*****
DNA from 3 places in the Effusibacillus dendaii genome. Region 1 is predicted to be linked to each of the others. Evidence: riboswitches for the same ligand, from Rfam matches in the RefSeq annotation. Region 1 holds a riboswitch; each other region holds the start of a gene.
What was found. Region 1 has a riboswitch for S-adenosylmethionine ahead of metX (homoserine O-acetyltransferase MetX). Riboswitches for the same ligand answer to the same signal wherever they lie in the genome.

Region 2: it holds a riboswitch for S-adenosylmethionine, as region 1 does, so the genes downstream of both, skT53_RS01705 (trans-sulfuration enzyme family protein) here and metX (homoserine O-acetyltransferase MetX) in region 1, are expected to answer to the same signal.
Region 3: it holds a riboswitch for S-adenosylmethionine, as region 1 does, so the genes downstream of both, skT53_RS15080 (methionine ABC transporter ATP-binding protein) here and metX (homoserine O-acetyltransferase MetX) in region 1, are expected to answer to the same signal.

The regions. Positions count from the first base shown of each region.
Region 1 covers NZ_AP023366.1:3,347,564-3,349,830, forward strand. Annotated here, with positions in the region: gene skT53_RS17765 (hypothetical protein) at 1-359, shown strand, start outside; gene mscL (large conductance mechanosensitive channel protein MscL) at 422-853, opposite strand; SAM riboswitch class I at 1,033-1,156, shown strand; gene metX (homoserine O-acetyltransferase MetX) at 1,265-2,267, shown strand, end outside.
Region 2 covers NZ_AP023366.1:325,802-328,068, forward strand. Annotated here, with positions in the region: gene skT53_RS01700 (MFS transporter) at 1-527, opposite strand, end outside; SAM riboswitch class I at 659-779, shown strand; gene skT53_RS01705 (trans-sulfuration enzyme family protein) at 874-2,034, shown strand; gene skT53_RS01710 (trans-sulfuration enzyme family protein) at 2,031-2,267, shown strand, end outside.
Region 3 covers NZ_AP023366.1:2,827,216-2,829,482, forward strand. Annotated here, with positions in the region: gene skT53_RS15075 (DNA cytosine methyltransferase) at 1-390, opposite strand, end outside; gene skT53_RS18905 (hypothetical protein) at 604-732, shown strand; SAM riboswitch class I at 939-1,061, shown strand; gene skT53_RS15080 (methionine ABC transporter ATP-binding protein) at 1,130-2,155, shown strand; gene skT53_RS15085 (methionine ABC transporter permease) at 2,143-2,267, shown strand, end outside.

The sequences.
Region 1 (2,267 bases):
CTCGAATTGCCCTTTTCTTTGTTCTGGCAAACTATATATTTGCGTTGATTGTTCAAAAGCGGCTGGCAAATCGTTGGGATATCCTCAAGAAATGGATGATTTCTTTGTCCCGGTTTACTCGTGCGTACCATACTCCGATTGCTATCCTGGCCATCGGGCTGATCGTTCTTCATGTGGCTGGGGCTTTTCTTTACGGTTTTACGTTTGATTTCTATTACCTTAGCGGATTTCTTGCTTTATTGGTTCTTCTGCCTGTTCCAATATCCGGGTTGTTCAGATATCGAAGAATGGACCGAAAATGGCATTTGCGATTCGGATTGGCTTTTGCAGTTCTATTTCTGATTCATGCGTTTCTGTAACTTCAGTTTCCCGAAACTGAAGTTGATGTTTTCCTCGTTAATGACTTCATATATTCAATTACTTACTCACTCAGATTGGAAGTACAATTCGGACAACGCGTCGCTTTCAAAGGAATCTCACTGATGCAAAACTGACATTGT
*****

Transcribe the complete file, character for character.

DNA from 3 places in the Effusibacillus dendaii genome. Region 1 is predicted to be linked to each of the others. Evidence: riboswitches for the same ligand, from Rfam matches in the RefSeq annotation. Region 1 holds a riboswitch; each other region holds the start of a gene.
What was found. Region 1 has a riboswitch for S-adenosylmethionine ahead of metX (homoserine O-acetyltransferase MetX). Riboswitches for the same ligand answer to the same signal wherever they lie in the genome.

Region 2: it holds a riboswitch for S-adenosylmethionine, as region 1 does, so the genes downstream of both, skT53_RS01705 (trans-sulfuration enzyme family protein) here and metX (homoserine O-acetyltransferase MetX) in region 1, are expected to answer to the same signal.
Region 3: it holds a riboswitch for S-adenosylmethionine, as region 1 does, so the genes downstream of both, skT53_RS15080 (methionine ABC transporter ATP-binding protein) here and metX (homoserine O-acetyltransferase MetX) in region 1, are expected to answer to the same signal.

The regions. Positions count from the first base shown of each region.
Region 1 covers NZ_AP023366.1:3,347,564-3,349,830, forward strand. Annotated here, with positions in the region: gene skT53_RS17765 (hypothetical protein) at 1-359, shown strand, start outside; gene mscL (large conductance mechanosensitive channel protein MscL) at 422-853, opposite strand; SAM riboswitch class I at 1,033-1,156, shown strand; gene metX (homoserine O-acetyltransferase MetX) at 1,265-2,267, shown strand, end outside.
Region 2 covers NZ_AP023366.1:325,802-328,068, forward strand. Annotated here, with positions in the region: gene skT53_RS01700 (MFS transporter) at 1-527, opposite strand, end outside; SAM riboswitch class I at 659-779, shown strand; gene skT53_RS01705 (trans-sulfuration enzyme family protein) at 874-2,034, shown strand; gene skT53_RS01710 (trans-sulfuration enzyme family protein) at 2,031-2,267, shown strand, end outside.
Region 3 covers NZ_AP023366.1:2,827,216-2,829,482, forward strand. Annotated here, with positions in the region: gene skT53_RS15075 (DNA cytosine methyltransferase) at 1-390, opposite strand, end outside; gene skT53_RS18905 (hypothetical protein) at 604-732, shown strand; SAM riboswitch class I at 939-1,061, shown strand; gene skT53_RS15080 (methionine ABC transporter ATP-binding protein) at 1,130-2,155, shown strand; gene skT53_RS15085 (methionine ABC transporter permease) at 2,143-2,267, shown strand, end outside.

The sequences.
Region 1 (2,267 bases):
CTCGAATTGCCCTTTTCTTTGTTCTGGCAAACTATATATTTGCGTTGATTGTTCAAAAGCGGCTGGCAAATCGTTGGGATATCCTCAAGAAATGGATGATTTCTTTGTCCCGGTTTACTCGTGCGTACCATACTCCGATTGCTATCCTGGCCATCGGGCTGATCGTTCTTCATGTGGCTGGGGCTTTTCTTTACGGTTTTACGTTTGATTTCTATTACCTTAGCGGATTTCTTGCTTTATTGGTTCTTCTGCCTGTTCCAATATCCGGGTTGTTCAGATATCGAAGAATGGACCGAAAATGGCATTTGCGATTCGGATTGGCTTTTGCAGTTCTATTTCTGATTCATGCGTTTCTGTAACTTCAGTTTCCCGAAACTGAAGTTGATGTTTTCCTCGTTAATGACTTCATATATTCAATTACTTACTCACTCAGATTGGAAGTACAATTCGGACAACGCGTCGCTTTCAAAGGAATCTCACTGATGCAAAACTGACATTGT